In the 14 years Ralph Krueger coached Switzerland’s men’s senior national hockey team, it was known mostly for a smothering, defensive style of play.
New Jersey Devils, European version, in other words, and Krueger says there was a good reason for this, too.
“Many times, we were trying to beat countries, where not one player on our team would have made theirs,” said Krueger.
That, naturally, represented a different challenge than one that faces him now. Krueger replaced Tom Renney as the Edmonton Oilers coach last June, after two years as an associate coach on the staff. Krueger is a Winnipeg native who played part of his junior career in Calgary, but essentially honed his coaching craft overseas – first in Austria, then in Switzerland.
Above all else, the 53-year Krueger understands that to succeed in the coaching game, you’d better play the hand you are dealt. Thankfully, in Edmonton, he has a completely different hand at the moment – a quartet of young offensive players, in Jordan Eberle, Taylor Hall, Ryan Nugent-Hopkins and Nail Yakupov; a defenceman everybody wants to see in Justin Schultz; and a developing goalie, Devan Dubnyk, who will stake his claim to the No. 1 job.
Expectations for a breakthrough are sky high in Edmonton, but before the Oilers added depth defenceman Mark Fistric from the Dallas Stars, Krueger made a sober, realistic point too:
“We were in 29th place last year, and we have changed two players [Yakupov and Schultz],” Krueger said. “They are excellent players and all our players have gotten older. We will be a much better team. There’s no question, the curve has to be up. The competitiveness, on a regular basis, has to be there.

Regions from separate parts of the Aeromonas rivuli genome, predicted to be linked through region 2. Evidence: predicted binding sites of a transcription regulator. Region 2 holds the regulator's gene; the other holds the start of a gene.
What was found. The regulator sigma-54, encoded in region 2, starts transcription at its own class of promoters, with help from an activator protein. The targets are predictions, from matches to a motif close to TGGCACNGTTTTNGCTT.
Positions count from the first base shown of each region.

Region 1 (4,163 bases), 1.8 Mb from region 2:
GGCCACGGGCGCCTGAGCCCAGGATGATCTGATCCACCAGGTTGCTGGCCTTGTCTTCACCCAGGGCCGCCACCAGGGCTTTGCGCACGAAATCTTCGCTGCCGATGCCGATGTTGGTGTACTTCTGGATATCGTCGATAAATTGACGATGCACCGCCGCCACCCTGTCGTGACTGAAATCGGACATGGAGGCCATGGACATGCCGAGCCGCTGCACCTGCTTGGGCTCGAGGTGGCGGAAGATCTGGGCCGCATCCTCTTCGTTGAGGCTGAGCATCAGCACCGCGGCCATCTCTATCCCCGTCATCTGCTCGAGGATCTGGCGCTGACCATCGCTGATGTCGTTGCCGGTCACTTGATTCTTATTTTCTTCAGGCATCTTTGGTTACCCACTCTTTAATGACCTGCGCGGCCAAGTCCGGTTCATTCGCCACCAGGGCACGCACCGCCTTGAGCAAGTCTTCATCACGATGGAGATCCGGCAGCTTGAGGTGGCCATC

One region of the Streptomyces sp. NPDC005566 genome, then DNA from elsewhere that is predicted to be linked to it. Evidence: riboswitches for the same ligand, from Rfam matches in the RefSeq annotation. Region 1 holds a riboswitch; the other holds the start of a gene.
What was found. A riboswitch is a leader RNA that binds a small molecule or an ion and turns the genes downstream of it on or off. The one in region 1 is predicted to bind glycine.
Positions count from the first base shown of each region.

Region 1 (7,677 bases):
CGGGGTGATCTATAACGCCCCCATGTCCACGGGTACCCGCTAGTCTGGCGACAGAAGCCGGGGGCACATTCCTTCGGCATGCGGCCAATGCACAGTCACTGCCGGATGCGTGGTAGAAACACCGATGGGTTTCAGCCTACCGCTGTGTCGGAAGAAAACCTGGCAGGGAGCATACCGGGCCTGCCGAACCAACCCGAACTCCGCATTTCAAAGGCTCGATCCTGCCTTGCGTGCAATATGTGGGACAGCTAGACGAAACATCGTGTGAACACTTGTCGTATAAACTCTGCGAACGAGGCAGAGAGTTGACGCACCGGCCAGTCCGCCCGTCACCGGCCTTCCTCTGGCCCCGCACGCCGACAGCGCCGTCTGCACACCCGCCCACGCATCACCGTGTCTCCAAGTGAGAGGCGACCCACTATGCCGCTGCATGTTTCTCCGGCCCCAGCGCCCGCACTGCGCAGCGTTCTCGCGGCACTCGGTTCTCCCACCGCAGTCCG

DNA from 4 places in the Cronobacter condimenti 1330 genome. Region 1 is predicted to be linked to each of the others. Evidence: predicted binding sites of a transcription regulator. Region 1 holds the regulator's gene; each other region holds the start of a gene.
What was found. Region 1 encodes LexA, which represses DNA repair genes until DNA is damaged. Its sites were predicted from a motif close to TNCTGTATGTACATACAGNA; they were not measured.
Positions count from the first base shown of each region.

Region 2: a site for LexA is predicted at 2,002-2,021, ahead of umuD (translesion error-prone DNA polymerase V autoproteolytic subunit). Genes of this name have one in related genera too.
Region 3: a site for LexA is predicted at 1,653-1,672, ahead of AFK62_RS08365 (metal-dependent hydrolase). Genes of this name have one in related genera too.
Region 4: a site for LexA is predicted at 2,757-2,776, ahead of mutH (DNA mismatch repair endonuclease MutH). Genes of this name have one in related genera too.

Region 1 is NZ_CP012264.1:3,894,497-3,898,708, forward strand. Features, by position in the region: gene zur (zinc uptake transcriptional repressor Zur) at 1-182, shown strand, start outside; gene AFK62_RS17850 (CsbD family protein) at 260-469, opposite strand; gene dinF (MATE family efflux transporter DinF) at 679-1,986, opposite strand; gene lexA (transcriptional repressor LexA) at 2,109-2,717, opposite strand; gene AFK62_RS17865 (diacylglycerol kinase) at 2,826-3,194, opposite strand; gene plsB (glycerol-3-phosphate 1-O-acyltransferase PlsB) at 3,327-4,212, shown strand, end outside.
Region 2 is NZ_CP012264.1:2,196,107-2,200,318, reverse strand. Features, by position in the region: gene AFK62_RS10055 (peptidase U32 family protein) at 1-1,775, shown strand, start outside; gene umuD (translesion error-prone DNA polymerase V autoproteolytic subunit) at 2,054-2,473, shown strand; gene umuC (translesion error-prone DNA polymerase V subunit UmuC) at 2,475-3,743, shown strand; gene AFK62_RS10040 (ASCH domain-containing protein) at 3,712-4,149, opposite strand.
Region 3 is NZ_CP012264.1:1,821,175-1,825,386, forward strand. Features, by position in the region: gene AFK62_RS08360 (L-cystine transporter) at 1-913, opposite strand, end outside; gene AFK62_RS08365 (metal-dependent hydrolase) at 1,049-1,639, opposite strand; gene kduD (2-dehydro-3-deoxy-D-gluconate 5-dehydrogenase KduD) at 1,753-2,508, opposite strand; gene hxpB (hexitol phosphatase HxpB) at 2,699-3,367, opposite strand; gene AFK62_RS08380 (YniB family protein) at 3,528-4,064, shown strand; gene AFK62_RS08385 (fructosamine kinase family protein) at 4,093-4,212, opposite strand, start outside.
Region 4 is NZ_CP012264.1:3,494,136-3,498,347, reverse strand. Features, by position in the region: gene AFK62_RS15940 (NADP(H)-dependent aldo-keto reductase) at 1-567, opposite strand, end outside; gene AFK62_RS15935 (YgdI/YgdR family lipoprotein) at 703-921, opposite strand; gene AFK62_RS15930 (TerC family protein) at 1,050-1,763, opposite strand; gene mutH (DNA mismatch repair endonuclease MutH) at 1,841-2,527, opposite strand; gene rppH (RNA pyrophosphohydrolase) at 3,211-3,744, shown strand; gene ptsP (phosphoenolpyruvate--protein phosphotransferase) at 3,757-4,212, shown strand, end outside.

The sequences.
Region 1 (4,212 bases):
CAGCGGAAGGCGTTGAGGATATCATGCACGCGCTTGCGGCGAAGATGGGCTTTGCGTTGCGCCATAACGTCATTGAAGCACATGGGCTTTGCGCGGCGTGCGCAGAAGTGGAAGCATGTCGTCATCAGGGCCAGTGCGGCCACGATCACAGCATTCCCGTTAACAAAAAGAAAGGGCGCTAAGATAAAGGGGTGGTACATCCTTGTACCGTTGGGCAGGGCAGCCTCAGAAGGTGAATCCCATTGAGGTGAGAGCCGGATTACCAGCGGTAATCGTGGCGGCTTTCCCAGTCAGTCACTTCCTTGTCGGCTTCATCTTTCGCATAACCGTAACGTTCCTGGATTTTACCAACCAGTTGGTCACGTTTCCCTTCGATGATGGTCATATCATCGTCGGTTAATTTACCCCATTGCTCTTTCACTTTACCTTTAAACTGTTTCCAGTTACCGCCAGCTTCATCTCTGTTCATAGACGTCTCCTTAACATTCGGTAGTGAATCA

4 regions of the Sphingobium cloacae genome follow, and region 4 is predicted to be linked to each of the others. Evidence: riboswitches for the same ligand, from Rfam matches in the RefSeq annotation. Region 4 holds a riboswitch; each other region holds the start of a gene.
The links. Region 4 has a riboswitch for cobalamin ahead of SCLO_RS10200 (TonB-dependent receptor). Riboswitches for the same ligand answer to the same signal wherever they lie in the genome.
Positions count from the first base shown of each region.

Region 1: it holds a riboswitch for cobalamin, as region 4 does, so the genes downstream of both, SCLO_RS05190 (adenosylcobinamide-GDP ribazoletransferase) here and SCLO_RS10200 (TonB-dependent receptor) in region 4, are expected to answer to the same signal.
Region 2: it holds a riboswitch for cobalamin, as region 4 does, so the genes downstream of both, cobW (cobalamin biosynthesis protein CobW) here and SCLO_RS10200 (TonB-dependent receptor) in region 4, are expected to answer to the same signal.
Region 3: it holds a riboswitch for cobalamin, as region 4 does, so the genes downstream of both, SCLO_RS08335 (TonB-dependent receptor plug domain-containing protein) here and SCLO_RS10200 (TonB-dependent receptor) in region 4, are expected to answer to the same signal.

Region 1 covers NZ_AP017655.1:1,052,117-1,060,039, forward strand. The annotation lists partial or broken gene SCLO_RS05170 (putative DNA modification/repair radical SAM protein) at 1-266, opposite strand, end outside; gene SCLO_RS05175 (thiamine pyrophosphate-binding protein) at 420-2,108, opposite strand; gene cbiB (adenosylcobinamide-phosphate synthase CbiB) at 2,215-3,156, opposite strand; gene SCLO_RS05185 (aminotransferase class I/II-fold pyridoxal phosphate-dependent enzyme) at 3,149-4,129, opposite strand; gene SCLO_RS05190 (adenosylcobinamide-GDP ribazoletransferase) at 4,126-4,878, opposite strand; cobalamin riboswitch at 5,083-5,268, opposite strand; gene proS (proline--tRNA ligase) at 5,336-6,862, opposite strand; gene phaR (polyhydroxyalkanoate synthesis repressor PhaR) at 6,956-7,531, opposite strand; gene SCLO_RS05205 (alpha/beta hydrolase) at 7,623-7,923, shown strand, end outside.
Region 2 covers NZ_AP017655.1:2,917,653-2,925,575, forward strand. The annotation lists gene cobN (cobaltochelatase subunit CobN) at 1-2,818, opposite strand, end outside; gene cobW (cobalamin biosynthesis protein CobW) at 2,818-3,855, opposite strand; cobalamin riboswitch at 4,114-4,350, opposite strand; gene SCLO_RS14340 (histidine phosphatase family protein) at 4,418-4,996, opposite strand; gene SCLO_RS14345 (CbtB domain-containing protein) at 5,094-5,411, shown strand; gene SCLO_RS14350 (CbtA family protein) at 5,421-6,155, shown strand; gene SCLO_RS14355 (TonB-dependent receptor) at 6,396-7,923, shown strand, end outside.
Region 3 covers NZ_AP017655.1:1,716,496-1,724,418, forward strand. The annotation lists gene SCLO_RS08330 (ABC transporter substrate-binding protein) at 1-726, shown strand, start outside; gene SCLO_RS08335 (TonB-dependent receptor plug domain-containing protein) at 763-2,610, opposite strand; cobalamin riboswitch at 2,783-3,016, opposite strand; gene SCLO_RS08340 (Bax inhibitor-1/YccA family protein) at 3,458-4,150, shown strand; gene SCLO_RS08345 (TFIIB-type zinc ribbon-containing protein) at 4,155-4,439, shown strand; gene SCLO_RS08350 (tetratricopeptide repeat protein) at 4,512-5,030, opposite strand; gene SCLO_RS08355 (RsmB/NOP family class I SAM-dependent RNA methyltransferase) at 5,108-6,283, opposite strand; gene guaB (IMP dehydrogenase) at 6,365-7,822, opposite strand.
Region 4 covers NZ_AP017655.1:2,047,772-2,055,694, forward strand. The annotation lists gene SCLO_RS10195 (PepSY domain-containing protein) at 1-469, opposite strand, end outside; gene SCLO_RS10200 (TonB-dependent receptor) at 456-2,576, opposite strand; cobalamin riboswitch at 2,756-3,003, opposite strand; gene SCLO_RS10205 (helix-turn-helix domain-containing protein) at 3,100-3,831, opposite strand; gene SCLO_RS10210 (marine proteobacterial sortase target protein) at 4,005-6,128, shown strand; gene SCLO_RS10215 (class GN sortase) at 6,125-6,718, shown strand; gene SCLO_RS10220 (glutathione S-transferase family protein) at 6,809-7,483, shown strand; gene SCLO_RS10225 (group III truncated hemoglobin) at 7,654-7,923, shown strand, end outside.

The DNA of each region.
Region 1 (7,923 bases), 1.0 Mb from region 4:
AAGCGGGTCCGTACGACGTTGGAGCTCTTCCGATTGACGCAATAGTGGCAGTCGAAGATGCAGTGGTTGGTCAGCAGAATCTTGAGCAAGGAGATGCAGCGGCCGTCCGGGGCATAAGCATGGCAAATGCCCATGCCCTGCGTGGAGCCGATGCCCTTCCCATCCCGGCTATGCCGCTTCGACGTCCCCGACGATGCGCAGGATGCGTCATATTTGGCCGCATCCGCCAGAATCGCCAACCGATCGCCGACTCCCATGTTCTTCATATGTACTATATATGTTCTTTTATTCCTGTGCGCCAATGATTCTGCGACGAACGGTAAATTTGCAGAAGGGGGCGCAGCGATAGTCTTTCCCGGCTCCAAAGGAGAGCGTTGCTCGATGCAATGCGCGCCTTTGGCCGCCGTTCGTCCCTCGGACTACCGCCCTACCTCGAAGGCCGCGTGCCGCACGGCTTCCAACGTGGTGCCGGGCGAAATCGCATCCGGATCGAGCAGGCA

“But we have to temper the speed in which people are expecting this to happen. It’s a process.”
“We’re going to be an exciting team to watch, but there’s a maturity in the National Hockey League that’s needed to truly compete for a Presidents’ Trophy,” Krueger said. “That’s a different type of maturity and we’re not there yet. But we will be dangerous every night, I know that.”
Philosophically, the coach says he is not married to the past, but starts every year fresh, and tries to tailor his coaching style to whatever off-season roster changes may have occurred. He makes a distinction between coaching principles, which he says don’t change much, and strategy of play, which can change a lot, depending on your team, and the opposition as well.
“The principles defensively that every hockey team needs to adhere to are going to be the same, but the puck possession you might want to promote is going to change when you have tools like we have here,” he said.
“Inside the organization, I believe we have a very healthy patience. This season gives us a wonderful concentrated opportunity to really get to know where our strengths and weaknesses lie – and what final pieces we need to change. That’s something that everybody realizes. We’re still at an evolving stage. We’re starting to expect much better results, but we’ve got to keep it realistic. Like when players score a lot of points in the American League, that’s still a long way from the NHL. Like Justin will do very well, but they can’t expect those numbers [second in the league in scoring] to translate equally into the NHL immediately. That’s unrealistic.”